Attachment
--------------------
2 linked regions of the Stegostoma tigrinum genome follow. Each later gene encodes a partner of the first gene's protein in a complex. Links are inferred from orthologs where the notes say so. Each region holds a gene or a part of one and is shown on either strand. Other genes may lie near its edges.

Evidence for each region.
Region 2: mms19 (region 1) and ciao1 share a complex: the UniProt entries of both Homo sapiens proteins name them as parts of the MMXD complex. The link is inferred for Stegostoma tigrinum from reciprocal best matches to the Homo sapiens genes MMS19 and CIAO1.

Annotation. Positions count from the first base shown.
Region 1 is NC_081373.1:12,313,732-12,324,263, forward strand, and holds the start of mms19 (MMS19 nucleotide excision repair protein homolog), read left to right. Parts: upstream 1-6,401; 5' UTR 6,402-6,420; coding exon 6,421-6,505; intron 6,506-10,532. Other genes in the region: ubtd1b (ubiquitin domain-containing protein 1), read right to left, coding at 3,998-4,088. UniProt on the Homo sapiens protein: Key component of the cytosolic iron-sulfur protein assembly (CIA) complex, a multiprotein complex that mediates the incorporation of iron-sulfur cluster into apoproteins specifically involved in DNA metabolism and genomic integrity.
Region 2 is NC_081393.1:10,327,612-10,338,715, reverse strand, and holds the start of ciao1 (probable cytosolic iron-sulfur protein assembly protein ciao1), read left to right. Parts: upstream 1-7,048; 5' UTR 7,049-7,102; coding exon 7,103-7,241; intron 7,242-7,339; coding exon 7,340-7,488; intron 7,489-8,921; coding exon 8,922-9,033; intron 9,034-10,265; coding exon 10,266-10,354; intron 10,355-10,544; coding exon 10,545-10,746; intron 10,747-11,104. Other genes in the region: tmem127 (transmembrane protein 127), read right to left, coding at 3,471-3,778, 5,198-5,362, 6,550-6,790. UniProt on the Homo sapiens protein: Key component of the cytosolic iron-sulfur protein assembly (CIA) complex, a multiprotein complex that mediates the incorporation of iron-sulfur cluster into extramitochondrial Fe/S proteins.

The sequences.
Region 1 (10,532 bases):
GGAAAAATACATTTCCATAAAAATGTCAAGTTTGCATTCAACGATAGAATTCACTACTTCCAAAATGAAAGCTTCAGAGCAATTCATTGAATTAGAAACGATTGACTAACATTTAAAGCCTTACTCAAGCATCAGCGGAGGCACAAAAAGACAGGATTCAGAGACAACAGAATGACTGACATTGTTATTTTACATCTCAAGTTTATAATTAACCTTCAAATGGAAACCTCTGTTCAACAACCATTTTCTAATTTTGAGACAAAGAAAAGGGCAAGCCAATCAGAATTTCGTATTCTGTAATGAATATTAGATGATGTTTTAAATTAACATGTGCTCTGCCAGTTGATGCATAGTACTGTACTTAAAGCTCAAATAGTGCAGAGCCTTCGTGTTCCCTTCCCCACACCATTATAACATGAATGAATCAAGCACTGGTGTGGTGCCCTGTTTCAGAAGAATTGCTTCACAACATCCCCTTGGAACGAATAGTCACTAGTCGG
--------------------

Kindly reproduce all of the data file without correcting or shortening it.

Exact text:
2 linked regions of the Stegostoma tigrinum genome follow. Each later gene encodes a partner of the first gene's protein in a complex. Links are inferred from orthologs where the notes say so. Each region holds a gene or a part of one and is shown on either strand. Other genes may lie near its edges.

Evidence for each region.
Region 2: mms19 (region 1) and ciao1 share a complex: the UniProt entries of both Homo sapiens proteins name them as parts of the MMXD complex. The link is inferred for Stegostoma tigrinum from reciprocal best matches to the Homo sapiens genes MMS19 and CIAO1.

Annotation. Positions count from the first base shown.
Region 1 is NC_081373.1:12,313,732-12,324,263, forward strand, and holds the start of mms19 (MMS19 nucleotide excision repair protein homolog), read left to right. Parts: upstream 1-6,401; 5' UTR 6,402-6,420; coding exon 6,421-6,505; intron 6,506-10,532. Other genes in the region: ubtd1b (ubiquitin domain-containing protein 1), read right to left, coding at 3,998-4,088. UniProt on the Homo sapiens protein: Key component of the cytosolic iron-sulfur protein assembly (CIA) complex, a multiprotein complex that mediates the incorporation of iron-sulfur cluster into apoproteins specifically involved in DNA metabolism and genomic integrity.
Region 2 is NC_081393.1:10,327,612-10,338,715, reverse strand, and holds the start of ciao1 (probable cytosolic iron-sulfur protein assembly protein ciao1), read left to right. Parts: upstream 1-7,048; 5' UTR 7,049-7,102; coding exon 7,103-7,241; intron 7,242-7,339; coding exon 7,340-7,488; intron 7,489-8,921; coding exon 8,922-9,033; intron 9,034-10,265; coding exon 10,266-10,354; intron 10,355-10,544; coding exon 10,545-10,746; intron 10,747-11,104. Other genes in the region: tmem127 (transmembrane protein 127), read right to left, coding at 3,471-3,778, 5,198-5,362, 6,550-6,790. UniProt on the Homo sapiens protein: Key component of the cytosolic iron-sulfur protein assembly (CIA) complex, a multiprotein complex that mediates the incorporation of iron-sulfur cluster into extramitochondrial Fe/S proteins.

The sequences.
Region 1 (10,532 bases):
GGAAAAATACATTTCCATAAAAATGTCAAGTTTGCATTCAACGATAGAATTCACTACTTCCAAAATGAAAGCTTCAGAGCAATTCATTGAATTAGAAACGATTGACTAACATTTAAAGCCTTACTCAAGCATCAGCGGAGGCACAAAAAGACAGGATTCAGAGACAACAGAATGACTGACATTGTTATTTTACATCTCAAGTTTATAATTAACCTTCAAATGGAAACCTCTGTTCAACAACCATTTTCTAATTTTGAGACAAAGAAAAGGGCAAGCCAATCAGAATTTCGTATTCTGTAATGAATATTAGATGATGTTTTAAATTAACATGTGCTCTGCCAGTTGATGCATAGTACTGTACTTAAAGCTCAAATAGTGCAGAGCCTTCGTGTTCCCTTCCCCACACCATTATAACATGAATGAATCAAGCACTGGTGTGGTGCCCTGTTTCAGAAGAATTGCTTCACAACATCCCCTTGGAACGAATAGTCACTAGTCGG